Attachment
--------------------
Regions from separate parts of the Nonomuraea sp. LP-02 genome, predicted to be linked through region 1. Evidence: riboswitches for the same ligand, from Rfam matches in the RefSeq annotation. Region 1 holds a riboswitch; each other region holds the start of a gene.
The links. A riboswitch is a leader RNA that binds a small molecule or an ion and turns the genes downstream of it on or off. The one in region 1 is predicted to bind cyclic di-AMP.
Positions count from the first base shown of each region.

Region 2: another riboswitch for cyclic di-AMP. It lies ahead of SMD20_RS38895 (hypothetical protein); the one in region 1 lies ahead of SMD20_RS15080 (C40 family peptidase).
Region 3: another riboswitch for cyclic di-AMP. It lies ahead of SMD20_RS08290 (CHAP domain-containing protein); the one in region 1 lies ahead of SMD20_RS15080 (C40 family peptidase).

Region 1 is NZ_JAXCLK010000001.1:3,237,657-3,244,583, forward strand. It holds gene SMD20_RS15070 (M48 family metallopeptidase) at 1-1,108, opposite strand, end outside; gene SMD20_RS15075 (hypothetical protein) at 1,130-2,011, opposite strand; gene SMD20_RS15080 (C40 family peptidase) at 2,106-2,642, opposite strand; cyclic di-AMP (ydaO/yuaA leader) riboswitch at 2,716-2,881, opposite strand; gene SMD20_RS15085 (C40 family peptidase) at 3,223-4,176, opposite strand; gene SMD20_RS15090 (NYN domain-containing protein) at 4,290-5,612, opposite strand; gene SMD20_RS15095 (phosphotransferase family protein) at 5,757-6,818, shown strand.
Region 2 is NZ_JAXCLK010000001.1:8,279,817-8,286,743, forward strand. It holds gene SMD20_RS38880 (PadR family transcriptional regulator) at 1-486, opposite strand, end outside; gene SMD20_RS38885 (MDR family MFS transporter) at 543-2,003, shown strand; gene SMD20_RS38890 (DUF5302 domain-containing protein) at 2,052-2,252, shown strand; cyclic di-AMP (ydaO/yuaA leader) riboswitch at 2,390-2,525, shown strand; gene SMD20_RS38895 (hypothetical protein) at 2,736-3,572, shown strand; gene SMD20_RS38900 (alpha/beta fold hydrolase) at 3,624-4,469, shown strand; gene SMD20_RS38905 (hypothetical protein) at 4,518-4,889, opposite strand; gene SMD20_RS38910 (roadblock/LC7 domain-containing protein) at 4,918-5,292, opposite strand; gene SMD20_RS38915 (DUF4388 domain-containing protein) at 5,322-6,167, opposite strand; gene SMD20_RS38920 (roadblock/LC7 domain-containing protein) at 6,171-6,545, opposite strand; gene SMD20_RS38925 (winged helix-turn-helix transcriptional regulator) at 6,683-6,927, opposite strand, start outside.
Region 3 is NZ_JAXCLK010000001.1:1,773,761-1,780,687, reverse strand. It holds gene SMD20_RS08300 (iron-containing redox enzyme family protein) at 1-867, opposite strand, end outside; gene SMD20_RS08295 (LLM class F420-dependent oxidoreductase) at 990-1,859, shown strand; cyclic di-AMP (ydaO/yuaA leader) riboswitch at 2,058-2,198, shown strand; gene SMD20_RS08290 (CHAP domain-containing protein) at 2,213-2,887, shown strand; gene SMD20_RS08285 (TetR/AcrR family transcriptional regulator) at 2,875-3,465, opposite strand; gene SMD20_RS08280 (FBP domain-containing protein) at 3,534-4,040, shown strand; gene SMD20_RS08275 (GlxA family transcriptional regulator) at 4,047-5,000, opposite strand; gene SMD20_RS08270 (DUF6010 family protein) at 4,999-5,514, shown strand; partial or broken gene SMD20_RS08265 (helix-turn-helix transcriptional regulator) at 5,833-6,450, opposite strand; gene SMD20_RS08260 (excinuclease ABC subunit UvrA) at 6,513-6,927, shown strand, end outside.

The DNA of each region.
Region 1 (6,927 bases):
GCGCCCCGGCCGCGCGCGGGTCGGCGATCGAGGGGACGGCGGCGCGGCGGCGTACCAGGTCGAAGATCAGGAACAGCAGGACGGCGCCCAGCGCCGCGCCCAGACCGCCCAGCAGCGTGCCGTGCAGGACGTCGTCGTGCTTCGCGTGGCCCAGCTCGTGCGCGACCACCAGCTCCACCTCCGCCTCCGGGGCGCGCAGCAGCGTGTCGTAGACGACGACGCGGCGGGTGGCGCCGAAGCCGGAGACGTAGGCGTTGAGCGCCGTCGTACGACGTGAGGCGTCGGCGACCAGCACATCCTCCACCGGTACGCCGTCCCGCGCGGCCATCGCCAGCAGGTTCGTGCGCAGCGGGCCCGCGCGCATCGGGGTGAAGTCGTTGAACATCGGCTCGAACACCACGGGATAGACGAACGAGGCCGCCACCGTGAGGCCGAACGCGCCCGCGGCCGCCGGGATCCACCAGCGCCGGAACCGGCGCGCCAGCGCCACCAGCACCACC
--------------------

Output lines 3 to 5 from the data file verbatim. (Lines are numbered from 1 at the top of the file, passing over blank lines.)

Positions count from the first base shown of each region.

Region 2: another riboswitch for cyclic di-AMP. It lies ahead of SMD20_RS38895 (hypothetical protein); the one in region 1 lies ahead of SMD20_RS15080 (C40 family peptidase).
Region 3: another riboswitch for cyclic di-AMP. It lies ahead of SMD20_RS08290 (CHAP domain-containing protein); the one in region 1 lies ahead of SMD20_RS15080 (C40 family peptidase).